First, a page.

By Dieter Lamlé
This year, Germany celebrates the 30th anniversary of the most important event in our recent history: the reunification of East and West Germany on October 3, 1990.
The events that led up to that day would have been unimaginable even to the most ardent optimist a year before, when the Berlin Wall still stood tall as a permanent reminder of the division of Germany and of Europe.
To this day, Germans all over the world are moved when they recall how this separation was overcome. However, there are now younger generations of Germans, including my own children, who never experienced our divided country and who, when walking through Berlin or visiting East Germany, can barely imagine what it was like.
We celebrate the Day of German Unity to remind these young generations and everyone who lived through the transformative events of 1989 and 1990 of the incredible achievement involved in bringing down the wall and negotiating reunification in the months that followed.
It is important to remember how fortunate our country has been since that day. The three mottos of our national anthem “Unity, Rule of Law and Freedom”, which seemed a dream for much of history, have been a reality for Germans over the last 30 years. Today, a unified Germany in a united Europe is surrounded by neighbours who are our friends and partners.
If we think back to 30 years ago, nobody in Germany, Europe, or the world was thinking of or anticipating the reunification of Germany. No one was prepared for such a dramatic event at the heart of Europe. And yet, on November 9, 1989, the people of East Germany tore down the wall. No one shot was fired. The unbelievable happened.
Due to this experience, I became a diplomat and also a very optimistic person, no matter how steep the challenges are. I believe there is a very important lesson for the future in these historic events: Never stop believing in the impossible. In today’s times of political, economic and personal hardship, an optimistic outlook is more important than ever.
The fall of the Berlin Wall and the Two Plus Four Agreement signed on September 12, 1990, paved the way for October 3, 1990, the day when the two German states were officially reunified. It was achieved on the one hand by calls from the people for change and on the other hand by diplomatic negotiations with the Allies of World War II. It was thanks to the trust and support of these countries that German reunification was politically possible. This stands as a testament to what diplomacy, international cooperation and mutual trust can achieve.
The image often conjured in people’s minds when talking about German reunification is that of euphoric crowds celebrating on the Berlin Wall. However, the process of ensuring political, social and economic reunification, and reuniting two parts of a long-divided people, entailed challenges that last to this day.
The social, economic and monetary union led to an unparalleled transformation in the East. Thousands lost their jobs and had to learn how to live in a free market and democratic system which was entirely foreign to them. To this day, economic activity, wages and living standards in the former East Germany lag behind the former West Germany despite high subsidies and reforms over the last decades.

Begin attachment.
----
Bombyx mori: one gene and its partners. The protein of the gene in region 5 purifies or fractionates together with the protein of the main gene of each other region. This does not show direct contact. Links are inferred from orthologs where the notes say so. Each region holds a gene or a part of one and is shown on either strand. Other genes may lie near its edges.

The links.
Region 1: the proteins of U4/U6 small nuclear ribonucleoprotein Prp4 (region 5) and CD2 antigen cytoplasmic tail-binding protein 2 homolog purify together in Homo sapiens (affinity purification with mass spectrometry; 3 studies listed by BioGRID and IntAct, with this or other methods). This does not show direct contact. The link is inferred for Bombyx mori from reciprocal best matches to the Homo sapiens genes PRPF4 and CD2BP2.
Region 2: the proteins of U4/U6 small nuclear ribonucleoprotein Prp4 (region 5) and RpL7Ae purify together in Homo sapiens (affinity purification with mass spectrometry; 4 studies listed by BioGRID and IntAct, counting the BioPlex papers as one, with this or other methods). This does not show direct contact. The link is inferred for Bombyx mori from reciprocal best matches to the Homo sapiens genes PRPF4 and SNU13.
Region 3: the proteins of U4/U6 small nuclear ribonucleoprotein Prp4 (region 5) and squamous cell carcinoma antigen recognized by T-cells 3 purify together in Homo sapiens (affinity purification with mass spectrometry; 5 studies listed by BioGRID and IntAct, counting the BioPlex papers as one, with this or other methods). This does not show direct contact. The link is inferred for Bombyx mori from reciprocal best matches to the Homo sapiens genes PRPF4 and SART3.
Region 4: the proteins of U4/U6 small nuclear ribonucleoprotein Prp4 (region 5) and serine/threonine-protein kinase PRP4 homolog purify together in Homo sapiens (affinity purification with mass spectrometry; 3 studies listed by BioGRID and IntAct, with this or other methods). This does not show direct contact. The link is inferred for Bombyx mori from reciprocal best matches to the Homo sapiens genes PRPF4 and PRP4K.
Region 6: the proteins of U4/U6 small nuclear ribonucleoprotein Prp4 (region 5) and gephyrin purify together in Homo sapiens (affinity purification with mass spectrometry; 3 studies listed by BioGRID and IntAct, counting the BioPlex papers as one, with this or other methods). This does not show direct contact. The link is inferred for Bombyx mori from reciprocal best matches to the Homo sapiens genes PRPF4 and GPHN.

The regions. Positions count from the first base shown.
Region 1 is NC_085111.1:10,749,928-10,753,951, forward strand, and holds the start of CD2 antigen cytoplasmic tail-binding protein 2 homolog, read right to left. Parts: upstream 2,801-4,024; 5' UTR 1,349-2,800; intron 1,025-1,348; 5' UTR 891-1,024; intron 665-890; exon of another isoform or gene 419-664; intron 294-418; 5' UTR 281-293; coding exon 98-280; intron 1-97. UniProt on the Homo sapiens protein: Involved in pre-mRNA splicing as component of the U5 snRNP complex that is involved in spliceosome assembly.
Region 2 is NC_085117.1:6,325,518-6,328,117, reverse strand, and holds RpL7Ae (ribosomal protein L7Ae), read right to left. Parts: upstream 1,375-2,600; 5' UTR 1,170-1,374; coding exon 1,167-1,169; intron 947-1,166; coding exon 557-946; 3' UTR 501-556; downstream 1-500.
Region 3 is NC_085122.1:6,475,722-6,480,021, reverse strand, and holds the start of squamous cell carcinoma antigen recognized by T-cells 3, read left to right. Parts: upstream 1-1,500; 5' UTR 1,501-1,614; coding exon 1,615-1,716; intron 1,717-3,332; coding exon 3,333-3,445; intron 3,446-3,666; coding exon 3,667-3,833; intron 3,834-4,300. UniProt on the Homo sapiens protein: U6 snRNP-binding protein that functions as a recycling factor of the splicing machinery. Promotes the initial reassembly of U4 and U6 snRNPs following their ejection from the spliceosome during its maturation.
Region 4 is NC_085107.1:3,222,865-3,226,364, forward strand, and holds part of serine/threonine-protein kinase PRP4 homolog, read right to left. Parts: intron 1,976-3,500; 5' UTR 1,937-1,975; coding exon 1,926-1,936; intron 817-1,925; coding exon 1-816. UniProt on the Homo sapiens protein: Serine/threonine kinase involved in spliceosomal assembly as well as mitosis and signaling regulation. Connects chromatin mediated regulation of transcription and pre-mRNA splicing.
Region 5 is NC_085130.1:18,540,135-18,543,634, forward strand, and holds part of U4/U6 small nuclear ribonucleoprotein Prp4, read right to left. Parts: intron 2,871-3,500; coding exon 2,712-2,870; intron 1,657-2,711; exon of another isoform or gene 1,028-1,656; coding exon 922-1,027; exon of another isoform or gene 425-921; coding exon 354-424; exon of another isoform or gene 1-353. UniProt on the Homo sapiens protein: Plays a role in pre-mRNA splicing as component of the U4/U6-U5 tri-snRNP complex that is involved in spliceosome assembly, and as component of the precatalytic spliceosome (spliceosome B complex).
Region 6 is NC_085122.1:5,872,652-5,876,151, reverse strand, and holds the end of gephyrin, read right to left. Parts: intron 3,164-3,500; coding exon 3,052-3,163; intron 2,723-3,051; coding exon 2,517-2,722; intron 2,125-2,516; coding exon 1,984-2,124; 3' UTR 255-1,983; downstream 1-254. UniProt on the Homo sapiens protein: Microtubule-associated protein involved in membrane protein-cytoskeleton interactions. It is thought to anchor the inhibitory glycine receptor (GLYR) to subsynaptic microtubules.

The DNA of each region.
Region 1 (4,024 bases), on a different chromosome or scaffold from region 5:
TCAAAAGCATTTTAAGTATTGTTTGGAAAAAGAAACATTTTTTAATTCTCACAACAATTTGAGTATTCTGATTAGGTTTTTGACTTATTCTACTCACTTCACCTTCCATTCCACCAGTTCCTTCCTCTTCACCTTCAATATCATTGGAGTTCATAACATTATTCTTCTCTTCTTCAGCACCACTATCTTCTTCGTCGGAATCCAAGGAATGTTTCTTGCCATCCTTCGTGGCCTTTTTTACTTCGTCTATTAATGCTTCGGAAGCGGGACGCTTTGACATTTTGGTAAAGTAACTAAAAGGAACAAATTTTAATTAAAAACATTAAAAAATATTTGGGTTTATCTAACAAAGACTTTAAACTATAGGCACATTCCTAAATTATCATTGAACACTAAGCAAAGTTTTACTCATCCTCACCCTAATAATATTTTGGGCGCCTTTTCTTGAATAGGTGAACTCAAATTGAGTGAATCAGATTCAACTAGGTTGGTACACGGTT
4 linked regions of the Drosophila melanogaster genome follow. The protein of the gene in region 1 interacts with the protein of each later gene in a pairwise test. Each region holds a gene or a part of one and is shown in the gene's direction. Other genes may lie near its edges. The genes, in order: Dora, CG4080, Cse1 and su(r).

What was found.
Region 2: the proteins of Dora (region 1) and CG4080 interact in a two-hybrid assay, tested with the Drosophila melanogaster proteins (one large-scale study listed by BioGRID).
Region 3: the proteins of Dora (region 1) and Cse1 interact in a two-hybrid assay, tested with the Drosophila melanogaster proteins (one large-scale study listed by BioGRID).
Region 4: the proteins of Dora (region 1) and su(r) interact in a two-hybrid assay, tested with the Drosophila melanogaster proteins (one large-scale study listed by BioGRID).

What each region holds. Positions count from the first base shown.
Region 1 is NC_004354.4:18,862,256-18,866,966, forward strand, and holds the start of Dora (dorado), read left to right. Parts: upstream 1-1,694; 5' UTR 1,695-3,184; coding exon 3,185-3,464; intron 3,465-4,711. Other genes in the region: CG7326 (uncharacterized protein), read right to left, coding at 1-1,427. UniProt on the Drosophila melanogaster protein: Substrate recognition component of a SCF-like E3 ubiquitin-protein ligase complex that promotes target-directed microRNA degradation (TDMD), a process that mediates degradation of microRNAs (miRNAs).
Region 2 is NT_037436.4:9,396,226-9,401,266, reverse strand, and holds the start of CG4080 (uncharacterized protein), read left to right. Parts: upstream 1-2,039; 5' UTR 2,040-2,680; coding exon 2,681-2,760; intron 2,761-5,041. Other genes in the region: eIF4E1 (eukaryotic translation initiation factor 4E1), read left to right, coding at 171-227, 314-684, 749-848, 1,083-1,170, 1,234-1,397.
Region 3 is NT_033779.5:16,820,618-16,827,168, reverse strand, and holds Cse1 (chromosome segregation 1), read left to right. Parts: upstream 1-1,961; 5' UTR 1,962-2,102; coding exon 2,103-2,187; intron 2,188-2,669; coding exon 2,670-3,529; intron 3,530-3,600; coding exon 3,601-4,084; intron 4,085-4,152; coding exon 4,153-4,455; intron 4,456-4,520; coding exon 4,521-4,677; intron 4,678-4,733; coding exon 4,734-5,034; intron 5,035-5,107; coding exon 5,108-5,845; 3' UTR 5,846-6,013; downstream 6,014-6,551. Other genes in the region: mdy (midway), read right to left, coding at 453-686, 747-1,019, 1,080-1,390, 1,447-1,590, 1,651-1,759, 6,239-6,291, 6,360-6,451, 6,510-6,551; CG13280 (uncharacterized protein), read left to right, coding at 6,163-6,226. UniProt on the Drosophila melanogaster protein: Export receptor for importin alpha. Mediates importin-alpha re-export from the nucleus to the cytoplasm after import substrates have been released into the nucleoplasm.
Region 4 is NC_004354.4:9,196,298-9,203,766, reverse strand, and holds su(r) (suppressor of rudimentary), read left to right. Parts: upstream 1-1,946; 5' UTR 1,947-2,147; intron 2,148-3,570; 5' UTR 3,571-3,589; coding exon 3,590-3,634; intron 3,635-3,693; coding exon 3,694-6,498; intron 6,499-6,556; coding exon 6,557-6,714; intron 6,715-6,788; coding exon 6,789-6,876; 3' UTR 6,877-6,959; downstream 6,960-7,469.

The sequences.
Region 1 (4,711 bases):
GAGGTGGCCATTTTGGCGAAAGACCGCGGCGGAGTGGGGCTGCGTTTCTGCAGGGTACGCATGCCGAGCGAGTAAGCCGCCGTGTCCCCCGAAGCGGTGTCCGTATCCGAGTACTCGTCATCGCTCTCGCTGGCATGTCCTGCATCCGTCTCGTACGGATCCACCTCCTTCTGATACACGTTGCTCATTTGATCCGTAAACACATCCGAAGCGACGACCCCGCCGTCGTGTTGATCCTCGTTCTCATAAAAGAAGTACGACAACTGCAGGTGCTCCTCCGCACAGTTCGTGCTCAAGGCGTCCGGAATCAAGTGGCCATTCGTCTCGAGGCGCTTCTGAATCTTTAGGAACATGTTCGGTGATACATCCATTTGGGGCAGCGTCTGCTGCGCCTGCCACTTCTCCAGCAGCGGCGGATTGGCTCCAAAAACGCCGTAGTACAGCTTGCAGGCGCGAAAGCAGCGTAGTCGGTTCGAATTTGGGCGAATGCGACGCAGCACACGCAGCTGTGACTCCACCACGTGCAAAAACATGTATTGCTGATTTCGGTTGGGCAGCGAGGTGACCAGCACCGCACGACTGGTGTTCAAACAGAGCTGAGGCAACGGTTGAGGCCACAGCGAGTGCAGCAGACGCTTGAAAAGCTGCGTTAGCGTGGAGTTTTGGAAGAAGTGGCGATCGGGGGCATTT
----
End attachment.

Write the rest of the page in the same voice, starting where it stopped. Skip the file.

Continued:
Much work has yet to be done. Reunification is an ongoing process, which remains unfinished and continues to challenge politicians and society. Federal Chancellor Angela Merkel, who was raised in East Germany, highlights the progress achieved while underscoring the unfinished tasks. ”Germany’s unity is not a state of affairs that is wrapped up and completed just once, but is rather a continual process — a constant mission that affects all Germans.”
The united Germany has put international cooperation, multilateralism and a rule-based international order at the heart of its foreign policy, and it has a vested interest in the development of the Asia-Pacific region including Hong Kong. Economic and cultural connections between Germany and the Hong Kong SAR have always been strong.
Germany raised its concerns about the effects of the national security law on several occasions. With over 600 of its companies based in the city, Germany is the main trading partner of Hong Kong within the European Union, with imports worth 1.4 billion euros (HK$12.67 billion) from Hong Kong and exports of 5.9 billion euros (HK$53.38 billion) to the city.
German companies are adapting their strategies to the new reality. The majority wish to stay in Hong Kong; only a very few number of companies have decided to move. They need the unique Hong Kong system based on the One country, Two systems principle, including fundamental freedoms, a free press, an independent judiciary and the rule of law.
Cultural institutions such as the Goethe-Institut Hongkong, which offers German-language courses and a multifarious cultural programme, and the German Swiss International School, which provides a German education in an international environment, strengthen cultural understanding on an individual level.
Likewise, the young people of Germany and Hong Kong are connected thanks to university exchange programmes and scholarships as well as the Working Holiday Scheme, which gives young people the opportunity to work and live in Germany for a year.
The two-week cultural festival “Projekt Berlin” held in Tai Kwun last year was the biggest German cultural event in Hong Kong in the last decade and enabled people to experience and enjoy German culture in their own city. We hope to repeat a similar cultural event next year.
It is in the DNA of Hong Kong to bounce back and to come out of a difficult situation even stronger than before. I wish the people of Hong Kong all the best in these challenging times.
Dieter Lamlé is the Consul General of the Federal Republic of Germany in Hong Kong.
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